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London Summit and Glimpse of Hope for Peace

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The US and NATO forces are preparing to exit Afghanistan as the war is still raging and there is no prospect for a peace deal with Taliban in near future. The government of Afghanistan is struggling to find a way for talking with the Taliban and other insurgent groups over initiation of peace dialogue which ends the bloody chapter of more than a decade of war in the country.

Afghan, British and Pakistani leaders are in a trilateral meeting in London to smooth the way for peace talks with Taliban and to strengthen cooperation on security and other bilateral issues between Afghanistan and Pakistan.

The main and specific demand which President Karzai would put forward to the trilateral meeting – in which high-profile security and intelligence officials from both countries attend – is release of more Taliban prisoners who might help possible negotiations between the government of Afghanistan and the militants.

It is expected that Pakistani officials would show a positive signal to that demand and more cooperation for the peace efforts, as British Prime Minister David Cameron said on Monday that the two leaders have agreed on ‘unfrequented level of cooperation’.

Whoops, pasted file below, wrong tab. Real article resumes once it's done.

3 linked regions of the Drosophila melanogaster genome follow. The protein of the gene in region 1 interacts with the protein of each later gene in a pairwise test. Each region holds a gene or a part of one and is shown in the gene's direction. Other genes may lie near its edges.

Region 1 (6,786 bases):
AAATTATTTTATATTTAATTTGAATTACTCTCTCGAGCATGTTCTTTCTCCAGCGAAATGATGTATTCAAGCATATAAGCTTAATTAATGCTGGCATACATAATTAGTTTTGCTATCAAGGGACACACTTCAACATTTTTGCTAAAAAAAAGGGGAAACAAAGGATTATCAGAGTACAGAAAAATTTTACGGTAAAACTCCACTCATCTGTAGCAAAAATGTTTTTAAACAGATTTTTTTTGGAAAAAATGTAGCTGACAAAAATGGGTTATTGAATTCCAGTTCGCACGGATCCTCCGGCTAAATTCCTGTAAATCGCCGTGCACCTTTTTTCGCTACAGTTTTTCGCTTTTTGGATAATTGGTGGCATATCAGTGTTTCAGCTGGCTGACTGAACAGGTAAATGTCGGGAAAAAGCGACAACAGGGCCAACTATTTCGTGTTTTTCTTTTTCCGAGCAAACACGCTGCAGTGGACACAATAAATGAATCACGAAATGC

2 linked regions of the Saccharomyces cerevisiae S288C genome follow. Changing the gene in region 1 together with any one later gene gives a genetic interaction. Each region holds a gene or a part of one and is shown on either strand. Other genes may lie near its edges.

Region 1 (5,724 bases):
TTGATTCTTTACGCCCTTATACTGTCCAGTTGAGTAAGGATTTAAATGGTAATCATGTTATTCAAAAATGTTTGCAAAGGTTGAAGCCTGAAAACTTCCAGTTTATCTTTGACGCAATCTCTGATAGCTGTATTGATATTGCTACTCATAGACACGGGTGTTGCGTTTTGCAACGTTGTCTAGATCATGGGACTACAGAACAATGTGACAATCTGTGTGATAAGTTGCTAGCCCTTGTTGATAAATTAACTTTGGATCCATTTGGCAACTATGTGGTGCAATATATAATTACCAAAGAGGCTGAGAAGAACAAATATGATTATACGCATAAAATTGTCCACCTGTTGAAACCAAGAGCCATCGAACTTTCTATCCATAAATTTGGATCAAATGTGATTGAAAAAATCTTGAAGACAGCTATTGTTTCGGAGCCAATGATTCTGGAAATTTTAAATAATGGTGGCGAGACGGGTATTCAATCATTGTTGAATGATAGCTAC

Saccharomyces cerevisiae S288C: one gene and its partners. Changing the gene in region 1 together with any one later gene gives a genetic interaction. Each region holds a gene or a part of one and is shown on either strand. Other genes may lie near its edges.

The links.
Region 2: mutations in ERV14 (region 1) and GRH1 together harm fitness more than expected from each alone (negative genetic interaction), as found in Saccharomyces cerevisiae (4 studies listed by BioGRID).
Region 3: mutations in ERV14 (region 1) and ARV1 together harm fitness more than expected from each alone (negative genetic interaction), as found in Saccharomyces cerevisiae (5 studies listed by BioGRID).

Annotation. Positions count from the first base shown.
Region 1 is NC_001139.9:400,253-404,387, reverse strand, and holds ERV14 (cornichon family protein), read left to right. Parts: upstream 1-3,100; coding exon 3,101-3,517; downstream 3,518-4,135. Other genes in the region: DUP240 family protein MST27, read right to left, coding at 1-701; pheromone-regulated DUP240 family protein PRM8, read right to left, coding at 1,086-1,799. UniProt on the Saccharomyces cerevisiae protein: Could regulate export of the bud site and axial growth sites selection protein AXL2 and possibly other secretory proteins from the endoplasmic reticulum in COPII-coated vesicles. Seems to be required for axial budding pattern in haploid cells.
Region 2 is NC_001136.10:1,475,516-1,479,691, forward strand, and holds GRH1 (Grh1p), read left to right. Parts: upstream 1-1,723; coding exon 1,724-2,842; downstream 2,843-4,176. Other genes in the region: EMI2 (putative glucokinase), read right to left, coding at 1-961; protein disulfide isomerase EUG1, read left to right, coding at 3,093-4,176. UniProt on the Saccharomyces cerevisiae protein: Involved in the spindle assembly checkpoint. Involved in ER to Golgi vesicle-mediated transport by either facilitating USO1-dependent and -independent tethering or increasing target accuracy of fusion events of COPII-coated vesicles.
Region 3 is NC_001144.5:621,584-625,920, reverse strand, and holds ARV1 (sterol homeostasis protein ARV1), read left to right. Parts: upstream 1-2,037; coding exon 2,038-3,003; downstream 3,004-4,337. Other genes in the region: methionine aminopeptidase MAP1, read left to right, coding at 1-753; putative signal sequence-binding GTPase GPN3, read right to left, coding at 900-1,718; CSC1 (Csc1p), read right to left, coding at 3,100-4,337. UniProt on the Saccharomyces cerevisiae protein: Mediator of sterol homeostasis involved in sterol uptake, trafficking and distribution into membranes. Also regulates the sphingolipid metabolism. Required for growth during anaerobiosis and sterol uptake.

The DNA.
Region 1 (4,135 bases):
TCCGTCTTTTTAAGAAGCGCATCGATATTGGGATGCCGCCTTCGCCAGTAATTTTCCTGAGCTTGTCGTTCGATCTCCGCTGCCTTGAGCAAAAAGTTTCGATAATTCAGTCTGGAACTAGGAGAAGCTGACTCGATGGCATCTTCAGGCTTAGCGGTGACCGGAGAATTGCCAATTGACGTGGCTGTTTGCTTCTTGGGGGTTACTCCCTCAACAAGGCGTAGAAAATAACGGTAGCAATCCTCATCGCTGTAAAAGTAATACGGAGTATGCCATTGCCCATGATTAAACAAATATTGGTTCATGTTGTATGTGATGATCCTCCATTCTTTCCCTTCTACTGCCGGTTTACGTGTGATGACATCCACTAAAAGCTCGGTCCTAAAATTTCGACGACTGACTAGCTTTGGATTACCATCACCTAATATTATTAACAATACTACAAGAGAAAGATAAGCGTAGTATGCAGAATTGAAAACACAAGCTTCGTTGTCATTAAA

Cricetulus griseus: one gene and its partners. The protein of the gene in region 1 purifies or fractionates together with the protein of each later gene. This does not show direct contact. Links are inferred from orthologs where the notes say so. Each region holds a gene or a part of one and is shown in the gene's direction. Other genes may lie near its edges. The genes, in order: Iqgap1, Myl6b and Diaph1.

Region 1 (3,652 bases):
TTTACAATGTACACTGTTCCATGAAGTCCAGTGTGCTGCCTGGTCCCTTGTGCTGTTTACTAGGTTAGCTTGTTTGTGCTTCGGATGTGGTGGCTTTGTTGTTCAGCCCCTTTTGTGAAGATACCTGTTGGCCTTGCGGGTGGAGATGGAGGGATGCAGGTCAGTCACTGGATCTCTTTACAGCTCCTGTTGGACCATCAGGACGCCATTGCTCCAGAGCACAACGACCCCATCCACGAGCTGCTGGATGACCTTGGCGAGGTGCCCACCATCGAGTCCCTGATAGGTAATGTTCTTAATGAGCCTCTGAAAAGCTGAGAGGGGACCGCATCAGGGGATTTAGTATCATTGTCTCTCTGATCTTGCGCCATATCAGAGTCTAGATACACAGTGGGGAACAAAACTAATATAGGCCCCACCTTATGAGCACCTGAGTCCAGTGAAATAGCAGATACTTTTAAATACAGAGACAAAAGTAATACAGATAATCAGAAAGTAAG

Furthermore, in a bold and ambitious plan for peace, Karzai and Zardari have agreed to spare no effort for cutting a peace deal with Taliban within next six months. Despite all positive signals from Pakistan on its cooperation in facilitating negotiations with Taliban, the six-month timeframe for reaching a deal with Taliban seems to be too wishful, as the Taliban do not seem to be prepared for beginning talks with the government of Afghanistan in next months.

But despite that, presently the prospect for possibility of a peace deal with the Taliban and other insurgent groups seems to be in sight than any time before, as Islamabad is showing willingness for a peaceful settle of this conflict before NATO and US leaves Afghanistan in 2014.

Presence of Pakistan’s security and intelligence officials in the meeting in London is highly important and, indeed, it is indicating a substantial change in relations of Pakistan and Afghanistan in the process of the peace efforts.

After meeting with Afghan and Pakistani leaders at his official country retreat, British PM David Cameron issued a direct appeal to the Taliban to come to negotiation table and enter peaceful talks on the future of the country. The call by British PM and the agreement of ‘unprecedented level of cooperation’ between Af-Pak’s leaders on peace talks with the Taliban, is the culmination of efforts by all sides in the reach-out efforts to the Taliban.

But the prospect still remains uncertain, influence of Asif Ali Zardari on the country’s military and intelligence to array them in full support of the Afghan peace program is questionable. Both countries are facing elections in next two years and the road ahead is fraught with uncertainty and difficulties, but the resolve shown by both sides in London is indicating that there are glimpses of hope for building a peace in the years to come.

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